I wanted to do something about picking up the pace. I think we were a little plodding in those days, long stories, low story count. I also felt we needed to move away from some of the standard fare. We were always a straight-ahead news organization. In those days, you covered the City Council and turned a story, even if there wasn’t something of interest there. I felt we should be there to see if there was a story to do, but if not, let’s get out, let’s find something that is visual and compelling and relevant to people’s lives instead of some internecine battle at the Legislature. 

Are you able to let reporters and producers do their job with some independence?

Very much so. I’m a pretty hands-off manager. I am primarily a reporter. All of my instincts come from my days as a reporter. Reporters don’t like anybody telling them what to do or getting involved in their business. And so I’ve always tried to hire good people, smart people, and let them do their jobs. 

It seems like KCCI has been No. 1 most of your career. 

There was a time in the early 1990s when we slipped to No. 2 [and WHO was on top], but we’ve been No. 1 most of my time here. I wouldn’t go so far to say we’re a dominant No. 1 these days. It’s a really competitive ratings race. It’s hard to stay No. 1, but it’s even harder to become No. 1. We’ve always tried to run the place like we’re No. 2, because you don’t want a tendency to rest on your laurels.

What was your biggest story as a reporter?

Probably the story that had the most impact and had the most meaning was the prison riot at Fort Madison in ’81. I had been down there doing a series of stories. I had some sources. And this guy called me and he said, “Dave, you need to get down here. Inmates have taken over the penitentiary, and I don’t know exactly what’s going on.” 

So we chartered a plane and flew down there and we were the first ones to arrive and we got into the warden’s office. By then a group of inmates had homemade weapons and had taken over the institution and were holding seven guards, including the director of security, and they wanted to meet with media [to go over demands]. 

[Busiek was one of three journalists inside before officers set up a perimeter.]

So the inmates walked up with these homemade shotguns holding them at the backs of the guards and there were some guard trainees that they had being held hostage up in a window on the cell blocks. So through the bars, we did this interview, and I thought, “What am I walking myself into?” I thought I would check their eyes, and if they looked like they were high or something, I was going to high-tail it out of there, but it was fine. They griped about the food and the conditions, and all of that. So we had this tremendous interview and this was the lead story on all the networks, but they were all being kept a quarter mile away by the state patrol. We had this great story and it was exclusive and it was about 7 o’clock at night and I gotta get back for the 10 o’clock news. So I lay down on the back floor of our Chevy Chevette and the pilot that we chartered drove the Chevy Chevette. I left the photographer inside [the prison] and put a blanket over me. All the media knew I was inside. They would have pulled me limb from limb if they saw me. I had the exclusive at 10 o’clock and the photographer got great stuff of a full-blown riot that night for the next day’s newscasts.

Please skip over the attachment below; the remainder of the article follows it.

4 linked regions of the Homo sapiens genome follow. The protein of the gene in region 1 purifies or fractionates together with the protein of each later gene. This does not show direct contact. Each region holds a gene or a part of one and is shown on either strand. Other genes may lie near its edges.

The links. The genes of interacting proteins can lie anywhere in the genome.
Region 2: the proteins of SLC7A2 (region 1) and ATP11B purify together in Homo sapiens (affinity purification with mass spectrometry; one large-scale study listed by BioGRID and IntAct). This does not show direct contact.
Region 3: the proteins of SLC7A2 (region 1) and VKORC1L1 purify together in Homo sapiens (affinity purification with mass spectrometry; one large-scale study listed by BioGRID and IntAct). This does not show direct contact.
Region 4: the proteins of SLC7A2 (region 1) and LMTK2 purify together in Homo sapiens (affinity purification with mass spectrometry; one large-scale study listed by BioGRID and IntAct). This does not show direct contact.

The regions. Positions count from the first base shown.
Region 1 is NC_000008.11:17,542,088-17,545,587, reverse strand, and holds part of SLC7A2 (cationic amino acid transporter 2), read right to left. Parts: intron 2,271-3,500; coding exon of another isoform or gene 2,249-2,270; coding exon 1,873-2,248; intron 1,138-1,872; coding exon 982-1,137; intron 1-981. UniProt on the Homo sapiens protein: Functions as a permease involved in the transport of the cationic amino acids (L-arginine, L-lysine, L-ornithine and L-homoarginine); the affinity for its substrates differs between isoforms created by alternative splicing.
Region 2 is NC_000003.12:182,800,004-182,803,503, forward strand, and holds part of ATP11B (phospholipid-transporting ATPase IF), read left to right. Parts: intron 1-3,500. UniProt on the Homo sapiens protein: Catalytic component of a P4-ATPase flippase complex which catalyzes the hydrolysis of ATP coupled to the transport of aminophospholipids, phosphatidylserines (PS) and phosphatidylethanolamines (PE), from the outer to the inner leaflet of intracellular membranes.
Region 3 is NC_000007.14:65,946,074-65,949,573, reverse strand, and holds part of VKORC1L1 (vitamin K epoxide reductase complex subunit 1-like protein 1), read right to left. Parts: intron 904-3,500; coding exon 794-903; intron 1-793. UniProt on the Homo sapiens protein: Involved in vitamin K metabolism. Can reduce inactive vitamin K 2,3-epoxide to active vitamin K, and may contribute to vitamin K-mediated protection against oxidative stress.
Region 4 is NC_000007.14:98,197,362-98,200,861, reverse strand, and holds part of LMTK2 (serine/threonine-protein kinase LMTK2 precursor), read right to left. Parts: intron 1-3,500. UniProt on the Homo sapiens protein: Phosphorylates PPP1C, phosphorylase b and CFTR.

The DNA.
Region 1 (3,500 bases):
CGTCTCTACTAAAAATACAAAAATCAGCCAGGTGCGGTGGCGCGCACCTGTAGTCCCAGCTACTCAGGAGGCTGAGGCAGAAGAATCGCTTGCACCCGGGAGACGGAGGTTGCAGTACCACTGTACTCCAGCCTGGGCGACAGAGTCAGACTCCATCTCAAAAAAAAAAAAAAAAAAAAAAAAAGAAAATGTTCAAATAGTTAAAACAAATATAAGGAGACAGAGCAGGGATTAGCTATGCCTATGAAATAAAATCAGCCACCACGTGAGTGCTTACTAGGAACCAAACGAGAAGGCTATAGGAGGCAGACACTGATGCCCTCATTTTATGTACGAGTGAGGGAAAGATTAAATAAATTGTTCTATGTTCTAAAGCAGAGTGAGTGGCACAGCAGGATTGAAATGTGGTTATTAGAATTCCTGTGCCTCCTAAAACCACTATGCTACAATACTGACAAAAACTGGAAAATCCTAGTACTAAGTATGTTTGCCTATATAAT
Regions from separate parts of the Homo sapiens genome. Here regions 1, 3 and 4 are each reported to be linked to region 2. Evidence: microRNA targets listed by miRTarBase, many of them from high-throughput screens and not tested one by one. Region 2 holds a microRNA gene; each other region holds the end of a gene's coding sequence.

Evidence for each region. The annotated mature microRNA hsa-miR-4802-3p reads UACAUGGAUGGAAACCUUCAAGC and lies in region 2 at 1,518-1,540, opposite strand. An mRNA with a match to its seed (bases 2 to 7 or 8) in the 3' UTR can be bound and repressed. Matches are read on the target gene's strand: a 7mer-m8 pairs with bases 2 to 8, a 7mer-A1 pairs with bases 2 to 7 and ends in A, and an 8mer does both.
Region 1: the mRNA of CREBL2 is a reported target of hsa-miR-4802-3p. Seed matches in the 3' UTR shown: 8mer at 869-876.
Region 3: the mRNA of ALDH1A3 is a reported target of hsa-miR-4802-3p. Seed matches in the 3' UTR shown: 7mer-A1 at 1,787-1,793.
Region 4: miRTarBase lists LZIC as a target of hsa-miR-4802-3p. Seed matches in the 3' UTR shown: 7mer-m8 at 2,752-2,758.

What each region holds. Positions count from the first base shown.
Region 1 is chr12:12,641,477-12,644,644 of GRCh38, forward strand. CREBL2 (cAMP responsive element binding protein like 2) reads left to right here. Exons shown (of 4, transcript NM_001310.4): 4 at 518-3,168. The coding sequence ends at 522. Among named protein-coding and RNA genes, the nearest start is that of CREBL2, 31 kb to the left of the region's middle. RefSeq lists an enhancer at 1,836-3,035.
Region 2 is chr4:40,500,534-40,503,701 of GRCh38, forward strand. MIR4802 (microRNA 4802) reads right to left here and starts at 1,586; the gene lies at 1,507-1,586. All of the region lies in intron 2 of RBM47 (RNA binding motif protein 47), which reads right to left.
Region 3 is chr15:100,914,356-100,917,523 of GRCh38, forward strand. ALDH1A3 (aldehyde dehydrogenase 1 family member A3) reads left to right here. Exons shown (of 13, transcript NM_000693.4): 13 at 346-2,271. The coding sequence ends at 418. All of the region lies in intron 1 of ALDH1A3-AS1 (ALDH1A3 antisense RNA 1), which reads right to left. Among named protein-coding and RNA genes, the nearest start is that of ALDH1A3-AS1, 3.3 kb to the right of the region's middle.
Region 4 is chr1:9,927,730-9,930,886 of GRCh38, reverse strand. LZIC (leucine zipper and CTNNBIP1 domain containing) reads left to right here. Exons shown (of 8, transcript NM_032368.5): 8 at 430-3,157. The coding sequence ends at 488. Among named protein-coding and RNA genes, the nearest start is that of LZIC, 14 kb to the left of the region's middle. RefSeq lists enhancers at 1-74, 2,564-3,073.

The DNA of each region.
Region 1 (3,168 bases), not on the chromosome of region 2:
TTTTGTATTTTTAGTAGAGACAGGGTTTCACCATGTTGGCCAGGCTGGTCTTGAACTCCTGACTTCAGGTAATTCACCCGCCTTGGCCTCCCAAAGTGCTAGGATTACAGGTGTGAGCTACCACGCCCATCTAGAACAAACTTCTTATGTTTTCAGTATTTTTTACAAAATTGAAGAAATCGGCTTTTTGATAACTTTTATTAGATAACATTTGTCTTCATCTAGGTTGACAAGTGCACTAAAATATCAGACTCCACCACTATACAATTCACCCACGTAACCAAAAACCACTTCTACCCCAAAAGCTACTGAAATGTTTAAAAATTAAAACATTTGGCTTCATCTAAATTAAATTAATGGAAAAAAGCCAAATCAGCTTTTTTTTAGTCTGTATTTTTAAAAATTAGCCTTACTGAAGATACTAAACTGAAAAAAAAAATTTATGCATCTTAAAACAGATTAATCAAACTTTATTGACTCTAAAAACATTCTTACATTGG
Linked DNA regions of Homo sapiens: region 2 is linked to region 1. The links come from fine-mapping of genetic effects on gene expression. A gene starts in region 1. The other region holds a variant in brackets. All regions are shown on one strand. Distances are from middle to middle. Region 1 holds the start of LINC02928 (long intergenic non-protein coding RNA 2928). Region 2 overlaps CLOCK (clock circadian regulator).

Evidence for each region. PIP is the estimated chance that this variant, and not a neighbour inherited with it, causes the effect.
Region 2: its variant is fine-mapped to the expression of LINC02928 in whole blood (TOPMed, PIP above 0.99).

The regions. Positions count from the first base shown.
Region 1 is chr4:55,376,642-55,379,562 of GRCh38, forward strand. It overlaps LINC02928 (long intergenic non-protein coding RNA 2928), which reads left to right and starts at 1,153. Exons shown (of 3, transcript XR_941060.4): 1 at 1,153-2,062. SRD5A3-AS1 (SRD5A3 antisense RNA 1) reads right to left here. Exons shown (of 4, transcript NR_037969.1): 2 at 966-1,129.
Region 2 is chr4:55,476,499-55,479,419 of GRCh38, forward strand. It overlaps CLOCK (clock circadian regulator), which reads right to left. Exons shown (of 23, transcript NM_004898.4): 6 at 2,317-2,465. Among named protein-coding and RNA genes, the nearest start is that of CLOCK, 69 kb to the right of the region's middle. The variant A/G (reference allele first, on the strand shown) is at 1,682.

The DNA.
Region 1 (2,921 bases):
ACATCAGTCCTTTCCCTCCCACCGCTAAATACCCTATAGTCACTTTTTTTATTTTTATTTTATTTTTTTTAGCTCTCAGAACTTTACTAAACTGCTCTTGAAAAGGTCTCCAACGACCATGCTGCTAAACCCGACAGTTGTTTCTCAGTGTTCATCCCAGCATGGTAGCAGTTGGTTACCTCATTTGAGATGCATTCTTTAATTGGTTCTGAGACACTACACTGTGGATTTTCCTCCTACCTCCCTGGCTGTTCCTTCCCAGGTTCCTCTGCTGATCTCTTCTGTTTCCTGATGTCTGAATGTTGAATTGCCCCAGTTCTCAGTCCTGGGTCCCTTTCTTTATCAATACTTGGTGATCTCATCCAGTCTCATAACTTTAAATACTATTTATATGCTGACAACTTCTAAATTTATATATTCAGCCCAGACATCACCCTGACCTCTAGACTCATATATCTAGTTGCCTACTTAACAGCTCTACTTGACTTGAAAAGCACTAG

Have you had any difficult egos on the staff?

We have been very fortunate in that regard. Typically, anyone who came in with their head in the clouds left in a year or two. 

Have you had any concerns with freedom of information weakening in Iowa?

Not weakening in Iowa, but at the federal level it is very frustrating. I really thought by the end of my career, that we would have cameras and microphones in federal courts. It’s eternally frustrating to me that we have not been able to convince the courts [to let cameras in]. Look what is going on in this country today. Every American had the right to see the Paul Manafort trial. Every American had the right to see Gore v. Bush in 2000 in front of the U.S. Supreme Court. At a time when we’re being attacked for being purveyors of fake news, what better way to combat that than to let Americans watch gavel-to-gavel coverage of what’s happening? We’ve been extremely fortunate in Iowa, where we’ve had cameras in the courts for 30 years. We have critical open records laws. Iowa has been progressive in that regard. 

What happens at the end of the year after you retire? 

I look forward to some travel with Laura and being able to read books without falling asleep at 9 o’clock by Page 3. I look forward to riding my bike, and just slowing down a little bit.